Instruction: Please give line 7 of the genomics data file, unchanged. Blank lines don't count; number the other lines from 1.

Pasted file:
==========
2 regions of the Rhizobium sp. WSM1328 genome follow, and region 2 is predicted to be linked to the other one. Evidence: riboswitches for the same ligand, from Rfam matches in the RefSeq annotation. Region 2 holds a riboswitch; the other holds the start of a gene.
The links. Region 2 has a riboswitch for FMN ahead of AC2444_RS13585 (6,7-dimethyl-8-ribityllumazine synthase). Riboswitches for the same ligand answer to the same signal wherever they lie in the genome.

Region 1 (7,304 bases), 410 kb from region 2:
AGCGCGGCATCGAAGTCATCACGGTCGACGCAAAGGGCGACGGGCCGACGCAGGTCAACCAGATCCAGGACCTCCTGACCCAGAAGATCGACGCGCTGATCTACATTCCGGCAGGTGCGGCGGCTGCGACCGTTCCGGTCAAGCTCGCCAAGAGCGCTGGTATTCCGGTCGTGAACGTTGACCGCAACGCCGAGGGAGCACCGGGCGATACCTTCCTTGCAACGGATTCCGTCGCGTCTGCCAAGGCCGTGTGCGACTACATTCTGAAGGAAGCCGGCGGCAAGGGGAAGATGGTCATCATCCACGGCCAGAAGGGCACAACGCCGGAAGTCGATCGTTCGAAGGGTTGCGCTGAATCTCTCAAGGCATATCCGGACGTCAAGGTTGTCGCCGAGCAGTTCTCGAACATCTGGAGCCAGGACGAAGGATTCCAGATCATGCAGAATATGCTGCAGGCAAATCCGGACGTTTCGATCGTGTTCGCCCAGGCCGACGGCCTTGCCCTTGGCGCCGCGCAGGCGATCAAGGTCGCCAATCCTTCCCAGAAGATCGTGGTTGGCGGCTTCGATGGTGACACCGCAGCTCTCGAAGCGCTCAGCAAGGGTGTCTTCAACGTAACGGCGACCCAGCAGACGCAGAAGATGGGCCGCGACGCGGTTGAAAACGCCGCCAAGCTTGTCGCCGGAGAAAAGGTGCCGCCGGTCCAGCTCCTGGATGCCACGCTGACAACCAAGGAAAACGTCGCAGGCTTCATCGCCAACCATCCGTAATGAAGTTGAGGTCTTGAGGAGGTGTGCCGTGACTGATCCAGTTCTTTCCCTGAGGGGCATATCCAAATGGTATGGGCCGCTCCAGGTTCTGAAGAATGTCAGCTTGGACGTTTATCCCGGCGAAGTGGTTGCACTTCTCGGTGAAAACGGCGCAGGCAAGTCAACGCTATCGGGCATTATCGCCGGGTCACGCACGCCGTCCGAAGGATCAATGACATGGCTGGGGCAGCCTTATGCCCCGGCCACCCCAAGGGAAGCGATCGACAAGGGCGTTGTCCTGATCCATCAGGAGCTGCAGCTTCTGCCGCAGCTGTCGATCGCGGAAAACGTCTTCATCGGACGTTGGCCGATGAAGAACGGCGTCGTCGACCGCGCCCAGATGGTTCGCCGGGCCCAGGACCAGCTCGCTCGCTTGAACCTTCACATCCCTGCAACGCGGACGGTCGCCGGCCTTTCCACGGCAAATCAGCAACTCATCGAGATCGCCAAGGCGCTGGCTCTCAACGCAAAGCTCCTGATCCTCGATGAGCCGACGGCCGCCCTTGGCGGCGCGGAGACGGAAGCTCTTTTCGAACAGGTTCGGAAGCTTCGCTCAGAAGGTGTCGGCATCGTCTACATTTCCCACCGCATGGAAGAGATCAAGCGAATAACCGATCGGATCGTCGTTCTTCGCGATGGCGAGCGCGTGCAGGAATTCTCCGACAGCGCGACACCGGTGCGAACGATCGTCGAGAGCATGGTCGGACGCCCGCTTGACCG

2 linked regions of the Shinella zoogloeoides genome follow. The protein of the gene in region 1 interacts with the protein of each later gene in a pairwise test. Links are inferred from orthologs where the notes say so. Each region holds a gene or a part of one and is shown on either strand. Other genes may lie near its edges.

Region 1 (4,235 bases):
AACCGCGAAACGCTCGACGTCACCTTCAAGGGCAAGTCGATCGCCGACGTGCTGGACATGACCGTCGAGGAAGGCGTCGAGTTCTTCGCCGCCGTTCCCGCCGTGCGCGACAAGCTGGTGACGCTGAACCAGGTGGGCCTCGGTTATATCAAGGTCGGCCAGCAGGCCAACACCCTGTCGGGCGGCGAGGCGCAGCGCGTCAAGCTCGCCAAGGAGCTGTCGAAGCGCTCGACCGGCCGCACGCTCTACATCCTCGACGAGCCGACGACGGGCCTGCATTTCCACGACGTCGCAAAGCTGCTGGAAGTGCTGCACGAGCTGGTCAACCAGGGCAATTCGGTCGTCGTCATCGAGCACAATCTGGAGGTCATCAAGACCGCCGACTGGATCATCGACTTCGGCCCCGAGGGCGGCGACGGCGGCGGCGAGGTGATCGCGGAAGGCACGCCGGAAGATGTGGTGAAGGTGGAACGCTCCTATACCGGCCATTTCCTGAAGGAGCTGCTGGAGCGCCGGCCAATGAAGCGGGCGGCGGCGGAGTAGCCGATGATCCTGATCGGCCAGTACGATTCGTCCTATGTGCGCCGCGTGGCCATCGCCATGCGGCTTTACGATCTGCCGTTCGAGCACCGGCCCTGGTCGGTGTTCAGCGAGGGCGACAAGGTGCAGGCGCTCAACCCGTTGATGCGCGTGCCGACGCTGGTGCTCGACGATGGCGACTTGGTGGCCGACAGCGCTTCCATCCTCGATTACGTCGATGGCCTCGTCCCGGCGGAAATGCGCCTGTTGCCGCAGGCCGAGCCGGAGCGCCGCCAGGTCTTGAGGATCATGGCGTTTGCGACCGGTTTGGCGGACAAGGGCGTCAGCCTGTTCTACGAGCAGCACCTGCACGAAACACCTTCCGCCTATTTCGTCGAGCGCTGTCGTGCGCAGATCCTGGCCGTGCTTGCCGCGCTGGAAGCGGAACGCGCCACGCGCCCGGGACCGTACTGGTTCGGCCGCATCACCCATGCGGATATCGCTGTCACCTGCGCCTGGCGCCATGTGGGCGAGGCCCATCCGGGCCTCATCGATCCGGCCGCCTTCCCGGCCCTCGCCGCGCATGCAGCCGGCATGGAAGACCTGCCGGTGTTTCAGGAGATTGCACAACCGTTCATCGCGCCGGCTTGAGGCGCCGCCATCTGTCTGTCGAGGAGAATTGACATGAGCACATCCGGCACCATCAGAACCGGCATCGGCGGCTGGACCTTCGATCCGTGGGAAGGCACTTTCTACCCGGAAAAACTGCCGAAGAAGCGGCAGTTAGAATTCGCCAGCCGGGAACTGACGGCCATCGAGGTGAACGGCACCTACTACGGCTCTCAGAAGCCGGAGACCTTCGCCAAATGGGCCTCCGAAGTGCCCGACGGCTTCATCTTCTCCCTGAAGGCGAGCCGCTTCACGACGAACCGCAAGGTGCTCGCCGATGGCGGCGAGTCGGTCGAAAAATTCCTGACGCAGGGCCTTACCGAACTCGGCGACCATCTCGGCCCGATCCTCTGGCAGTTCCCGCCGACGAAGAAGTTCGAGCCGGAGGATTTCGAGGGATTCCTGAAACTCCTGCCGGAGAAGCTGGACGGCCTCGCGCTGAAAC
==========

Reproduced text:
AACCGCGAAACGCTCGACGTCACCTTCAAGGGCAAGTCGATCGCCGACGTGCTGGACATGACCGTCGAGGAAGGCGTCGAGTTCTTCGCCGCCGTTCCCGCCGTGCGCGACAAGCTGGTGACGCTGAACCAGGTGGGCCTCGGTTATATCAAGGTCGGCCAGCAGGCCAACACCCTGTCGGGCGGCGAGGCGCAGCGCGTCAAGCTCGCCAAGGAGCTGTCGAAGCGCTCGACCGGCCGCACGCTCTACATCCTCGACGAGCCGACGACGGGCCTGCATTTCCACGACGTCGCAAAGCTGCTGGAAGTGCTGCACGAGCTGGTCAACCAGGGCAATTCGGTCGTCGTCATCGAGCACAATCTGGAGGTCATCAAGACCGCCGACTGGATCATCGACTTCGGCCCCGAGGGCGGCGACGGCGGCGGCGAGGTGATCGCGGAAGGCACGCCGGAAGATGTGGTGAAGGTGGAACGCTCCTATACCGGCCATTTCCTGAAGGAGCTGCTGGAGCGCCGGCCAATGAAGCGGGCGGCGGCGGAGTAGCCGATGATCCTGATCGGCCAGTACGATTCGTCCTATGTGCGCCGCGTGGCCATCGCCATGCGGCTTTACGATCTGCCGTTCGAGCACCGGCCCTGGTCGGTGTTCAGCGAGGGCGACAAGGTGCAGGCGCTCAACCCGTTGATGCGCGTGCCGACGCTGGTGCTCGACGATGGCGACTTGGTGGCCGACAGCGCTTCCATCCTCGATTACGTCGATGGCCTCGTCCCGGCGGAAATGCGCCTGTTGCCGCAGGCCGAGCCGGAGCGCCGCCAGGTCTTGAGGATCATGGCGTTTGCGACCGGTTTGGCGGACAAGGGCGTCAGCCTGTTCTACGAGCAGCACCTGCACGAAACACCTTCCGCCTATTTCGTCGAGCGCTGTCGTGCGCAGATCCTGGCCGTGCTTGCCGCGCTGGAAGCGGAACGCGCCACGCGCCCGGGACCGTACTGGTTCGGCCGCATCACCCATGCGGATATCGCTGTCACCTGCGCCTGGCGCCATGTGGGCGAGGCCCATCCGGGCCTCATCGATCCGGCCGCCTTCCCGGCCCTCGCCGCGCATGCAGCCGGCATGGAAGACCTGCCGGTGTTTCAGGAGATTGCACAACCGTTCATCGCGCCGGCTTGAGGCGCCGCCATCTGTCTGTCGAGGAGAATTGACATGAGCACATCCGGCACCATCAGAACCGGCATCGGCGGCTGGACCTTCGATCCGTGGGAAGGCACTTTCTACCCGGAAAAACTGCCGAAGAAGCGGCAGTTAGAATTCGCCAGCCGGGAACTGACGGCCATCGAGGTGAACGGCACCTACTACGGCTCTCAGAAGCCGGAGACCTTCGCCAAATGGGCCTCCGAAGTGCCCGACGGCTTCATCTTCTCCCTGAAGGCGAGCCGCTTCACGACGAACCGCAAGGTGCTCGCCGATGGCGGCGAGTCGGTCGAAAAATTCCTGACGCAGGGCCTTACCGAACTCGGCGACCATCTCGGCCCGATCCTCTGGCAGTTCCCGCCGACGAAGAAGTTCGAGCCGGAGGATTTCGAGGGATTCCTGAAACTCCTGCCGGAGAAGCTGGACGGCCTCGCGCTGAAAC